Now, Santa Monica
By Jonathan Capehart
The Washington Post
The nation is all abuzz about leaks, metadata and surveillance. But former deputy White House press secretary Bill Burton tweeted a poignant, if depressing, question Sunday: "Anyone else worried that just 2 days ago, a monster with 1,300 more rounds of ammo killed 4 & it's barely part of the conversation this am?"
Later on Sunday, the death toll from Friday's shooting spree in Santa Monica, Calif., rose to five victims. The suspect, identified by the Los Angeles Times as John Zawahri, allegedly started with his father and brother, who were later found dead inside a burning house. Then the suspect hijacked a car and directed the frightened driver to Santa Monica College. During the ride, he allegedly fired on a city bus and nearby cars. The gunman then took his rampage to the college library, where, after a confrontation with police, Zawahri was pronounced dead.
Santa Monica Police Chief Jacqueline Seabrooks said: "Any time someone puts on a vest, of some sort, comes out with a bag full of loaded magazines, has an extra receiver, has a handgun and has a semiautomatic rifle, carjacks folks, goes to a college, kills more people and has to be neutralized at the hands of the police, I would say that that's premeditated."
Aspects of mass shootings are becoming eerily familiar. The cold calculation of a murderer in body armor. The assault rifles, extra weapons and ammunition to inflict the most damage.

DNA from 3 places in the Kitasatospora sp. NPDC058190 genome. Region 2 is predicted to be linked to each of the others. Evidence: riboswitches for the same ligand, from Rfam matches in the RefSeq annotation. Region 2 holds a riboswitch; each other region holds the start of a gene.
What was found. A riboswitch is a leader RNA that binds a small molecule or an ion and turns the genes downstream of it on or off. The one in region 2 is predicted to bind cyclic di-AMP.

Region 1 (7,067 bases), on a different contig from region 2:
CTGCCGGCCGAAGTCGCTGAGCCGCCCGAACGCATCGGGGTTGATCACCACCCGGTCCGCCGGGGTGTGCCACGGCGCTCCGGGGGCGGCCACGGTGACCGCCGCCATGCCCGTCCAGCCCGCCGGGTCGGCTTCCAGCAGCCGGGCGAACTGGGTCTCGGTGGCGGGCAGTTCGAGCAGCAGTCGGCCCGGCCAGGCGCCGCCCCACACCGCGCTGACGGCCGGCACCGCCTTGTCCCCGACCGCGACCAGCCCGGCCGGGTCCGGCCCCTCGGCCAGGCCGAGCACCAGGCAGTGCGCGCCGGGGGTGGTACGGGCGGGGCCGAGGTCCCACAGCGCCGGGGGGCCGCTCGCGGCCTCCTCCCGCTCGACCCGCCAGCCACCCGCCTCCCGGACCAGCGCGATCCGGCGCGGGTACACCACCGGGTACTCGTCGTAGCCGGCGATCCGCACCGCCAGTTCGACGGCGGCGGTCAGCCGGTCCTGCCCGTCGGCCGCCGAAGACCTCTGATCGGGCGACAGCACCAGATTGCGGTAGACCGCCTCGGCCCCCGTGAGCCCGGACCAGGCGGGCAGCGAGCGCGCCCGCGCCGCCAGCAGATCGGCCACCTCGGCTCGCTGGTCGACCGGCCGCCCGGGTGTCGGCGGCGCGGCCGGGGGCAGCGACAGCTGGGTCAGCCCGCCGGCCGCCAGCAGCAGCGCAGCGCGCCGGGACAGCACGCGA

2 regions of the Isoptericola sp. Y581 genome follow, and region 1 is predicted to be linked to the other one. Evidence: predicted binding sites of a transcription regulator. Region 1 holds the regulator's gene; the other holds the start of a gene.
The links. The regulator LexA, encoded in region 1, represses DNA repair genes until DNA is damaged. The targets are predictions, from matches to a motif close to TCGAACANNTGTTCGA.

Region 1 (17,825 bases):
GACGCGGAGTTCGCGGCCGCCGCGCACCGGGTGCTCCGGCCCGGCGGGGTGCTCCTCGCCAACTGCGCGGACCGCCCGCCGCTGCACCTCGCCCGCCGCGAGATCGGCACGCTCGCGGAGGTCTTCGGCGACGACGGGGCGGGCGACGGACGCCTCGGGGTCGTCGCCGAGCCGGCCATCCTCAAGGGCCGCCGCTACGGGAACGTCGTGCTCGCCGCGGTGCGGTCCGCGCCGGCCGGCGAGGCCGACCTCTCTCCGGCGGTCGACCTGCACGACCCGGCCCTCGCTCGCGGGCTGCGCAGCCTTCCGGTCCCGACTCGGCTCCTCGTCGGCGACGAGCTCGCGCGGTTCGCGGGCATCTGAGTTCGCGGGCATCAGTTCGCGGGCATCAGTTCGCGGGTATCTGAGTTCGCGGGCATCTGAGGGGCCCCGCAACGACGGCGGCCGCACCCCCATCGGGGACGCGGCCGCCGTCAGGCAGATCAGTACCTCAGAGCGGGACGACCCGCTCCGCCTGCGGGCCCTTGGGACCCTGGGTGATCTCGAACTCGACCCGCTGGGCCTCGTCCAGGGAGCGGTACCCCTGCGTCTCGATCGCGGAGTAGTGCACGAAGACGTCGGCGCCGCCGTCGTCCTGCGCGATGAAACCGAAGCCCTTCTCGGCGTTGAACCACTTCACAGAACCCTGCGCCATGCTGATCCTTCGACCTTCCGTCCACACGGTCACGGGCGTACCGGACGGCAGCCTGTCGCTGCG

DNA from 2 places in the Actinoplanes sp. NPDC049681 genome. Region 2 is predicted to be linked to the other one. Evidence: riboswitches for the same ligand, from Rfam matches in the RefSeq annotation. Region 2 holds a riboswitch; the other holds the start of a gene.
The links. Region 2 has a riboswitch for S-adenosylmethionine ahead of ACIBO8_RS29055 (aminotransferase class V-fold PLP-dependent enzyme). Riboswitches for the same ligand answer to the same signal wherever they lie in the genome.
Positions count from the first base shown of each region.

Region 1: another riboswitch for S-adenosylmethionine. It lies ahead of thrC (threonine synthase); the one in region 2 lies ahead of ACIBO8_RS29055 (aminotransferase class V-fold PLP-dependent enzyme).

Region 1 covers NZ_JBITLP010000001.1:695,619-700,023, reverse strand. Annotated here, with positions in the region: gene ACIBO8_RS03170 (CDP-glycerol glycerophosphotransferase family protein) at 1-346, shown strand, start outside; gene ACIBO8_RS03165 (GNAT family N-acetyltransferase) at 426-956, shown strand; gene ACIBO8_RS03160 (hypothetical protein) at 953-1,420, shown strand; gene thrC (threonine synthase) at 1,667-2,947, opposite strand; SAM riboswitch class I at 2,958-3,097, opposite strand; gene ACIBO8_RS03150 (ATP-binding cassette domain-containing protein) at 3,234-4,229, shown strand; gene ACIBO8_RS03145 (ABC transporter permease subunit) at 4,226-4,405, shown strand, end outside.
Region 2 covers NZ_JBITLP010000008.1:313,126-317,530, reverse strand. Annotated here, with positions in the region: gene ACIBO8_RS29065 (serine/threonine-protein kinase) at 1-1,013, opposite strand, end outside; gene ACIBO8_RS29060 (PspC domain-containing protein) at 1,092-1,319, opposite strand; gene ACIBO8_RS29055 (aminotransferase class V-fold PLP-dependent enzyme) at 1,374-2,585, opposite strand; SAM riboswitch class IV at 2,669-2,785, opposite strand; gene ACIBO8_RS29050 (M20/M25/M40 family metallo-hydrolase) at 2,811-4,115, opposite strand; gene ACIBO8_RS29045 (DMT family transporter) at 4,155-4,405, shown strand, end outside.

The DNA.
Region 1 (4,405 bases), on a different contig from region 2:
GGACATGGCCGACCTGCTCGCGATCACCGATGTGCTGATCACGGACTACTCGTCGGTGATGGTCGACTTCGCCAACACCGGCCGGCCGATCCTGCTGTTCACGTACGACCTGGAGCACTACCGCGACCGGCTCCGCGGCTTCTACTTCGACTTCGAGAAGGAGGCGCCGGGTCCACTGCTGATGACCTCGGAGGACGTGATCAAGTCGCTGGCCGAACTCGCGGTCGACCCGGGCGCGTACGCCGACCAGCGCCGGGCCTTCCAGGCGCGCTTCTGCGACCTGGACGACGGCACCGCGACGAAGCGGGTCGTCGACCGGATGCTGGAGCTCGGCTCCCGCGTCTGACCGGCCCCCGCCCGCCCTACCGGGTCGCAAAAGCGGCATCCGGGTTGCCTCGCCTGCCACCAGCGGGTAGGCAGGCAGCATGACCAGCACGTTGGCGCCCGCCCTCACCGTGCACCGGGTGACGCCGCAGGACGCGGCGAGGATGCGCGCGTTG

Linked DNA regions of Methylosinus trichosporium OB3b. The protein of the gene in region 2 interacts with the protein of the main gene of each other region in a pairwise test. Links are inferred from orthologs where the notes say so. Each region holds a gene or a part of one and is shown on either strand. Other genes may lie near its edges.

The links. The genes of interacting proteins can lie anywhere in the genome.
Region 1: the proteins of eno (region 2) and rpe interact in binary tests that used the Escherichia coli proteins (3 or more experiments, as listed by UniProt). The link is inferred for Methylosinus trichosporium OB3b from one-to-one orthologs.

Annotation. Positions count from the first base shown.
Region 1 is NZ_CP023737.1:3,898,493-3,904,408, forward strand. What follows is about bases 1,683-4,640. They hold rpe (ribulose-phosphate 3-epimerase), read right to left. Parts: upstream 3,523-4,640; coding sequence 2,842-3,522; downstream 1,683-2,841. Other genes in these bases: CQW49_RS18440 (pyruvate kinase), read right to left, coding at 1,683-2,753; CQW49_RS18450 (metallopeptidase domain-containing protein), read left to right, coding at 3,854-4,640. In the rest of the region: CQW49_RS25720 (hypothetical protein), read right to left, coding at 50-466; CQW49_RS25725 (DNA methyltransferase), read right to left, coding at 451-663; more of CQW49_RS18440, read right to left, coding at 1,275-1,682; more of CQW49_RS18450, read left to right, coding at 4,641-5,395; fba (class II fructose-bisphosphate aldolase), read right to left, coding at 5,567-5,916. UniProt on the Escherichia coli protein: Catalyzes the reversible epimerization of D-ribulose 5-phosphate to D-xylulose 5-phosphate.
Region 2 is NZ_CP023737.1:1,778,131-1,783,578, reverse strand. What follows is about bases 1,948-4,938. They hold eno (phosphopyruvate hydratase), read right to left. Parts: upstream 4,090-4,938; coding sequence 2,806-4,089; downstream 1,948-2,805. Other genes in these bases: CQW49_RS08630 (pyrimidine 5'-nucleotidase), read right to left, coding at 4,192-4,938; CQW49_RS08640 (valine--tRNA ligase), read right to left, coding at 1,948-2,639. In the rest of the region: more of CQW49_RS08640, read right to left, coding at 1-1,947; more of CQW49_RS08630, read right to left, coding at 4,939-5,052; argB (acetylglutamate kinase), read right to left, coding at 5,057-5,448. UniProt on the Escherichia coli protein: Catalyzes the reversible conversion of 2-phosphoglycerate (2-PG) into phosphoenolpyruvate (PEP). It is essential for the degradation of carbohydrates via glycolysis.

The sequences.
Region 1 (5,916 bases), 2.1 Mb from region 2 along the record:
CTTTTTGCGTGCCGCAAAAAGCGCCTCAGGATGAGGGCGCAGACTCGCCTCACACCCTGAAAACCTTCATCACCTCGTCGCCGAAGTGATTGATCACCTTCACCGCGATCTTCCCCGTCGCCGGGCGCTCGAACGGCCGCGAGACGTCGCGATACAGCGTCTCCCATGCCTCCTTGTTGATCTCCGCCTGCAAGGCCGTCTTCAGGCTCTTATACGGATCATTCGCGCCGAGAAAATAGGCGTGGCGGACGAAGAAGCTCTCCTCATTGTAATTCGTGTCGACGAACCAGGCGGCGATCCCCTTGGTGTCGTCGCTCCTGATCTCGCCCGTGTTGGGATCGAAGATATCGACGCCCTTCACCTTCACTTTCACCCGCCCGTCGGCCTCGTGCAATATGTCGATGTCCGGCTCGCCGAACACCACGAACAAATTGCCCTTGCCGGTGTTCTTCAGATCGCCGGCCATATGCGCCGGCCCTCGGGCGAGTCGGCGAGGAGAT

But unlike the shootings in Aurora, Colo., and Newtown, Conn., or earlier mass shootings in Tucson, Virginia Tech, Fort Hood and Oak Creek, Wis. there has been a near-national silence on the carnage in Santa Monica.
The Washington Post's Eli Saslow reported this weekend on the struggles of Jackie and Mark Barden, whose 7-year-old son, Daniel, was one of the 20 children killed at Sandy Hook Elementary School. Mark introduced President Obama in the Rose Garden after the Senate failed to pass gun-safety legislation, including an expansion of background checks for gun buyers supported by 90 percent of Americans. This passage from Saslow's article grabbed my attention:
"After the gunfire, the funerals, the NRA protests and the congressional debates, they were finally coming into the lonely quiet. They were coming to the truth of what Newtown would become. Would it be the transformative moment in American gun policy that, in those first days, so many had promised? Or another Columbine, Virginia Tech, Gabby Giffords, Aurora one more proper noun added to an ever-growing list?"
Newtown had its "transformative moment in American gun policy." And even though it is "another proper noun added to an ever-growing list," it won't be forgotten. Sadly, the same cannot be said of Santa Monica, and that speaks volumes about how accustomed we have become to mass shootings.